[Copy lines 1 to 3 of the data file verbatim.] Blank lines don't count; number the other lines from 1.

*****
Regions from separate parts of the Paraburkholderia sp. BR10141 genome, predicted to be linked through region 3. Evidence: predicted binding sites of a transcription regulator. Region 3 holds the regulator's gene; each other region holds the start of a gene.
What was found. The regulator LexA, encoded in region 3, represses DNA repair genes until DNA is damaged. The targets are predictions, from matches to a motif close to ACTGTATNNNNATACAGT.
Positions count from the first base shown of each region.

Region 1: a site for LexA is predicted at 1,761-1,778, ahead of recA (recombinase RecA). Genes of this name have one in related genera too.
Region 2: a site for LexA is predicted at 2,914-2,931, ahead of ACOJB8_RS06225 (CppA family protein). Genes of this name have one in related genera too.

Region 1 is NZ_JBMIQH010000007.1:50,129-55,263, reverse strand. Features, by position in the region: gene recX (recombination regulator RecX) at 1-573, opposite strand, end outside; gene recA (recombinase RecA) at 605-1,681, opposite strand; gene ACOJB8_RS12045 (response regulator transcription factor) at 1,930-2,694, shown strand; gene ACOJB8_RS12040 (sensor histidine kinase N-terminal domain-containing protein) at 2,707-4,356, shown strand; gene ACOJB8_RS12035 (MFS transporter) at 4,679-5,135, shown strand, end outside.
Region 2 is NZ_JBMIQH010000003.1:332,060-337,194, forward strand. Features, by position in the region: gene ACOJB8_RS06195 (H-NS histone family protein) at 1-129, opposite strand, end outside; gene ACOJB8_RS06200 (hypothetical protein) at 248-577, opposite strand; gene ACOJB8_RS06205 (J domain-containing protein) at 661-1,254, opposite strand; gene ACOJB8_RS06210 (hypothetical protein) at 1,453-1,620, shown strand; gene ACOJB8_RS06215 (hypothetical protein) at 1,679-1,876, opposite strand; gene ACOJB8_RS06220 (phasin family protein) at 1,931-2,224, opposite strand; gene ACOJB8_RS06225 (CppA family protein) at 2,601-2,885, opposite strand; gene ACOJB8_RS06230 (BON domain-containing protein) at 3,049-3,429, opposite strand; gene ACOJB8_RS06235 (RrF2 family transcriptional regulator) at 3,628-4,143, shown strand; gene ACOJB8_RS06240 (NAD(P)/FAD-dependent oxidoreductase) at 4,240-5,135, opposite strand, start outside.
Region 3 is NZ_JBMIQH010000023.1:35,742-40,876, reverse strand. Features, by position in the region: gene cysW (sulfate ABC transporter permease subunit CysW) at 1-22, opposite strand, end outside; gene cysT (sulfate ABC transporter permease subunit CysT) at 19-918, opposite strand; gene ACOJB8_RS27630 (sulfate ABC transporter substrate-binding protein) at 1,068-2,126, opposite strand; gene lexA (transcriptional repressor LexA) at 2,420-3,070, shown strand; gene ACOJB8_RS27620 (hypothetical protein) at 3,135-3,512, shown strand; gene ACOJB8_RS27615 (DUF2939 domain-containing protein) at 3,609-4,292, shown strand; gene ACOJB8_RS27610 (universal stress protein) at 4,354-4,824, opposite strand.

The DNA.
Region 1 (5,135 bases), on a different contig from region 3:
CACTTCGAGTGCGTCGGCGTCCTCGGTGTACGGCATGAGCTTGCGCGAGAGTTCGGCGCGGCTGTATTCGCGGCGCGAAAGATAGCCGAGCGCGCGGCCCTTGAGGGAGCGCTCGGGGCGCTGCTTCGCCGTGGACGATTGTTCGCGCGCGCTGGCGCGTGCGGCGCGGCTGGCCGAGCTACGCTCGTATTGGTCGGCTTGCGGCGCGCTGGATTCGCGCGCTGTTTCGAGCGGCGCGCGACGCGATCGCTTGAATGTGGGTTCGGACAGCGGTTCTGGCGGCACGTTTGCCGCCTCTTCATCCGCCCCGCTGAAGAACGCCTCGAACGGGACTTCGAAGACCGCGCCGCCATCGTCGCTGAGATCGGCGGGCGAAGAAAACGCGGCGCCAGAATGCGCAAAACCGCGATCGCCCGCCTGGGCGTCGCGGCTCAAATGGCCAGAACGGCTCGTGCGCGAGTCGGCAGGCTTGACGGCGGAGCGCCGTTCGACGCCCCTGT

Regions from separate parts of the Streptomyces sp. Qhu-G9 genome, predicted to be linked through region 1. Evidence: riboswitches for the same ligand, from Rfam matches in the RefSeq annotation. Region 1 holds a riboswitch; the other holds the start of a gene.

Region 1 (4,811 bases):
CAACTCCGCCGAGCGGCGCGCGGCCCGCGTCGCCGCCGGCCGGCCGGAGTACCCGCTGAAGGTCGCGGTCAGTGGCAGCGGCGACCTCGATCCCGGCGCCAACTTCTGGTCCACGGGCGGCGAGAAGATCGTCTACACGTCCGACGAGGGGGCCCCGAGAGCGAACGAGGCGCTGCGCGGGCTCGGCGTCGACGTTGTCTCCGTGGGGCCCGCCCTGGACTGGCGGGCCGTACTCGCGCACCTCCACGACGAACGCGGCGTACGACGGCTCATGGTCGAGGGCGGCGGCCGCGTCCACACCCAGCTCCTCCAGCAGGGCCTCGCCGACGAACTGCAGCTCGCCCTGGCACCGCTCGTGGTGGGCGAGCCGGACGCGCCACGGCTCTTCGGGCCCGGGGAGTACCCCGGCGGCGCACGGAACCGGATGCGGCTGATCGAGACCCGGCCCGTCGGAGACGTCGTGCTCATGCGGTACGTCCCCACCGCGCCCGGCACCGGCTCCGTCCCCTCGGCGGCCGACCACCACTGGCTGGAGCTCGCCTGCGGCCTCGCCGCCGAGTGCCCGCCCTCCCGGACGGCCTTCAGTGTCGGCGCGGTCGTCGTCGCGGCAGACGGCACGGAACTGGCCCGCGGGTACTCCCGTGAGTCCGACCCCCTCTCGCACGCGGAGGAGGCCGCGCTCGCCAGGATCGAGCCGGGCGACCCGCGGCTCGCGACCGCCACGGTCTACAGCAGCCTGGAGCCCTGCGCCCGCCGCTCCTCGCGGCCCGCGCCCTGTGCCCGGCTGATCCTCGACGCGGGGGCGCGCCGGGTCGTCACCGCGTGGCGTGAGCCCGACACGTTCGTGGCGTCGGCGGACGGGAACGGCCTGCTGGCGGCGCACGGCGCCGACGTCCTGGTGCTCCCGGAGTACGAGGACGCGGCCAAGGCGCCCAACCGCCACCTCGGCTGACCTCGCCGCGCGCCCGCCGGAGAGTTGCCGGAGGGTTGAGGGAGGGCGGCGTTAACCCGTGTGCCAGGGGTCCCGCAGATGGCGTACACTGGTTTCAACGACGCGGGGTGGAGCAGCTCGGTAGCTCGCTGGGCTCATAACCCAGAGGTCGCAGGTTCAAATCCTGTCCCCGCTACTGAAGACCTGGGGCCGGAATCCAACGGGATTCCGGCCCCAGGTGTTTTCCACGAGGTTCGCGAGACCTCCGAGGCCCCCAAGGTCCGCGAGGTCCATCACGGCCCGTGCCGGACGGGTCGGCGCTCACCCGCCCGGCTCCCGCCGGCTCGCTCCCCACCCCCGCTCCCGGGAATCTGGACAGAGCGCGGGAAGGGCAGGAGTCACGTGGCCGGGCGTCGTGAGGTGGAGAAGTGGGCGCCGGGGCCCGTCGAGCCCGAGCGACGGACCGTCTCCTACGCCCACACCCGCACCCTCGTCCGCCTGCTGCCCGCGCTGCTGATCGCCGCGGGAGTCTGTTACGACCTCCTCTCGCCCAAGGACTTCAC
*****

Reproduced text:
Regions from separate parts of the Paraburkholderia sp. BR10141 genome, predicted to be linked through region 3. Evidence: predicted binding sites of a transcription regulator. Region 3 holds the regulator's gene; each other region holds the start of a gene.
What was found. The regulator LexA, encoded in region 3, represses DNA repair genes until DNA is damaged. The targets are predictions, from matches to a motif close to ACTGTATNNNNATACAGT.
Positions count from the first base shown of each region.